At an academy in Philadelphia Stephen received the usual education preparatory to an admission to college, and he afterwards spent a year in the Pennsylvania University. At school he was remembered as a frank and high-spirited lad, active and daring in disposition, well skilled in all the exercises and games of the play-ground, a leader in every boyish prank, and very prompt to requite an injury with a blow, whatever might be the size and strength of his antagonist. With such a temperament, he was not likely to make much progress in study, and he frankly confessed to his parents and schoolmates, that he was weary of thumbing grammars and dictionaries, and longed to be active in the business of the world. His time at the academy and college, however, was by no means

wasted. He learned quickly his assigned task, though he studied only from a sense of duty. He had conceived, almost from infancy, an extraordinary liking for the profession of his father and grandfather, and circumstances contributed to foster this inclination. When he was but eight years old, he was sent upon a voyage with his father for the benefit of his health, which was then delicate. Among his earliest recollections, therefore, were the fitful aspects of the sea, and the almost romantic excitement of a sailor's life. The favorite amusements of his leisure hours at school were boating, swimming, and fashioning miniature ships.

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It is seldom worth while to oppose a boy's choice of a profession, fanciful though it may be, when it is manifested early and maintained with firmness. Decatur's parents attempted to curb his inclination, but with small success; his father had had ample experience of the hardships and dangers that attend a life on the ocean, and it was difficult for a mother's anxious tenderness to consent to the frequent and prolonged absence of her son from home. When his weariness of sedentary pursuits had risen to disgust, they yielded so far as to withdraw him from college, and place him in a countingroom, that he might prepare for mercantile life. This was one step gained by the boy, but it was insufficient for his desires. He was faithful to his employers, but the time left. to his own disposal was diligently devoted to the study of mathematics, that he might qualify himself for command at The only incidents worth remembering at this period in his career are, that he was chosen to make a journey for the purpose of selecting the keelpieces of the frigate United States, then building at Philadelphia, and that he was aboard of her when she was launched. So soon began his acquaintance with the gallant ship that was afterwards to bear his flag in one of the most brilliant naval actions of the last war with England.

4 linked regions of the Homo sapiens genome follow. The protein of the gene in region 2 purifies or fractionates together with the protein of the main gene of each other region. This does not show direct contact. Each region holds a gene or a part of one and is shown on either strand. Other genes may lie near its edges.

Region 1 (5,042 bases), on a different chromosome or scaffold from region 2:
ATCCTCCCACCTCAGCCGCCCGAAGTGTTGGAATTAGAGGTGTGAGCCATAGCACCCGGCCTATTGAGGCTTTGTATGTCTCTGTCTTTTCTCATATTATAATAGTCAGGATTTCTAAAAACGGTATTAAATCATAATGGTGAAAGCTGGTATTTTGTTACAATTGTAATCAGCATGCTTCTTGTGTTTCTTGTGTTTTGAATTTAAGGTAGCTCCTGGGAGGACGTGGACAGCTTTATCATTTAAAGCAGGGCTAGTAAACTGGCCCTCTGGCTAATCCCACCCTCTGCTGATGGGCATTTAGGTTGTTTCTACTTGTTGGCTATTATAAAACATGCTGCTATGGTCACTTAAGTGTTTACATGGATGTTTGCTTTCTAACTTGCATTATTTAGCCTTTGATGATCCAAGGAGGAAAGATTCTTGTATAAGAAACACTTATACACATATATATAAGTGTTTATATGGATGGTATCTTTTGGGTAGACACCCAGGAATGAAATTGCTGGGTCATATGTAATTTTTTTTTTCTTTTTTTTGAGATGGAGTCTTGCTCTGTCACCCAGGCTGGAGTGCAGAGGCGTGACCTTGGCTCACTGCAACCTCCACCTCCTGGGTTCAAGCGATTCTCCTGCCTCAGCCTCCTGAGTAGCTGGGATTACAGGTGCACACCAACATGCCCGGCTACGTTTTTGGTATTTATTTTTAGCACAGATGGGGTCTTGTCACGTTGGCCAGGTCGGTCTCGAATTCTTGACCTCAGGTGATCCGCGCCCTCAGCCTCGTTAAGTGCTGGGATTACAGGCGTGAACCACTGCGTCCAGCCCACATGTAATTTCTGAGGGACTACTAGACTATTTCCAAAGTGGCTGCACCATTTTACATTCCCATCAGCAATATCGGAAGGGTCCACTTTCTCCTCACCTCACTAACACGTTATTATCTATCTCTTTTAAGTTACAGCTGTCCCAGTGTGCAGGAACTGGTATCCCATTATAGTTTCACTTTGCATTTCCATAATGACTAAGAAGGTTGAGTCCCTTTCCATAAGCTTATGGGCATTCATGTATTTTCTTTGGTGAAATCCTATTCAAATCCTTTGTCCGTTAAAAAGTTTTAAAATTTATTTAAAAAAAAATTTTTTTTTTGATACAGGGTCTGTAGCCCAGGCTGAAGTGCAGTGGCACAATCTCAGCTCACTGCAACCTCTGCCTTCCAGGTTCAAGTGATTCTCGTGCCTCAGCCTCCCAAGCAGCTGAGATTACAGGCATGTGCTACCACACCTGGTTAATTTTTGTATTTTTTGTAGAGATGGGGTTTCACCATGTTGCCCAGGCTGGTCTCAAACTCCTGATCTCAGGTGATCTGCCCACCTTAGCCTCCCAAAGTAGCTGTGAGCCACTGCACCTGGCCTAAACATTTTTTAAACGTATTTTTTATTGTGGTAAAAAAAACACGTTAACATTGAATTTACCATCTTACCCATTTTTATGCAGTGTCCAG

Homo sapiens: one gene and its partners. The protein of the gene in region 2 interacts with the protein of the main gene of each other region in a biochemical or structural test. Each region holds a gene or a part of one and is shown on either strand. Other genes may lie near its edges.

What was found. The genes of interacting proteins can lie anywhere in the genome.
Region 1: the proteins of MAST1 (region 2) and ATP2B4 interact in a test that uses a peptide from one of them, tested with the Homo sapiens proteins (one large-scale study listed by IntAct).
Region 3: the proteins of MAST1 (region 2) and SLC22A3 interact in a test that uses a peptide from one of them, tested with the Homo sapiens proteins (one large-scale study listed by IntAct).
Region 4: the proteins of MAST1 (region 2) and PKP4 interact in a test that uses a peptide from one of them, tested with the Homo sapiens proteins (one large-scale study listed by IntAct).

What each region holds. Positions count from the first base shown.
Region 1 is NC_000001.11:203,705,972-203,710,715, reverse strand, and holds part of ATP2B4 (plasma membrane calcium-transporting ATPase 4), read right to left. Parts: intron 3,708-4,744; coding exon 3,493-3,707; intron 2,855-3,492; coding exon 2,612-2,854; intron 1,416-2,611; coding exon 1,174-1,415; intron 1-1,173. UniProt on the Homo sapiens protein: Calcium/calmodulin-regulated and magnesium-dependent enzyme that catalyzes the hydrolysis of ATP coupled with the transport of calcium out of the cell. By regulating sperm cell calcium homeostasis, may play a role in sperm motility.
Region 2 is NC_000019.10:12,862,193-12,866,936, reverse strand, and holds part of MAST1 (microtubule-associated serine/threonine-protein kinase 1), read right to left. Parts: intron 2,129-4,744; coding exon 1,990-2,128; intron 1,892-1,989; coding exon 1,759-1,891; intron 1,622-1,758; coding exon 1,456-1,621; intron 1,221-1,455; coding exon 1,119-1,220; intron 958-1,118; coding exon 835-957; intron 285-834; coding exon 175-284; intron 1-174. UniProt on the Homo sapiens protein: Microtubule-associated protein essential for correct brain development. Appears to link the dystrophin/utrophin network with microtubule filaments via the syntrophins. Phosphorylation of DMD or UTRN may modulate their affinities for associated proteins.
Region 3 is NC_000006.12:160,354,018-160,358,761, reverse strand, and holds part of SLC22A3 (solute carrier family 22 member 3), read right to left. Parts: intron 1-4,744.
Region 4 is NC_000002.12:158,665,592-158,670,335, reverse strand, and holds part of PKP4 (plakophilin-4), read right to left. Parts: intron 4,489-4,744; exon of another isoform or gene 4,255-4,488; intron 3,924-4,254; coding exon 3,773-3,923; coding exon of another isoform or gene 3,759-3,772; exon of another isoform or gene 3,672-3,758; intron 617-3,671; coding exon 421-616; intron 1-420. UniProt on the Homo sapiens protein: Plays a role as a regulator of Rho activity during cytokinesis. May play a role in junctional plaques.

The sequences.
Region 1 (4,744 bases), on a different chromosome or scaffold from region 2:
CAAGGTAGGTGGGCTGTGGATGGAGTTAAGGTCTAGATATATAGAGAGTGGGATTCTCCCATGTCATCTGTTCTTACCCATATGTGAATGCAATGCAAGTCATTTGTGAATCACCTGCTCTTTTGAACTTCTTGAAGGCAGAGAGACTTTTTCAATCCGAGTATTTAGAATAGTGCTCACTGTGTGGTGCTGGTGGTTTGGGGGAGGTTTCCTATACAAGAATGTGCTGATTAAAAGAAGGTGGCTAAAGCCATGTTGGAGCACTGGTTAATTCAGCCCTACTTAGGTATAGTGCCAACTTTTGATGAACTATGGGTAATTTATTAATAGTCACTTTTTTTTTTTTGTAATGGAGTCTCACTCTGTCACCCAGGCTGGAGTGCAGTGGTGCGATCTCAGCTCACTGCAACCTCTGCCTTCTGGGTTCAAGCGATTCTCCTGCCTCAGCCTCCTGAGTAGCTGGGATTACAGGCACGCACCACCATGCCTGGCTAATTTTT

The commencement of hostilities with France, in 1798, increased Stephen's eagerness to join the navy, and at last enabled him to gain the reluctant cousent of his parents to this change of pursuit. Measures were adopted for the increase of the naval force of the United States, and for this purpose it was necessary to obtain officers as well as seamen from the merchant service. The elder Decatur had served with distinction during the Revolutionary war, though in com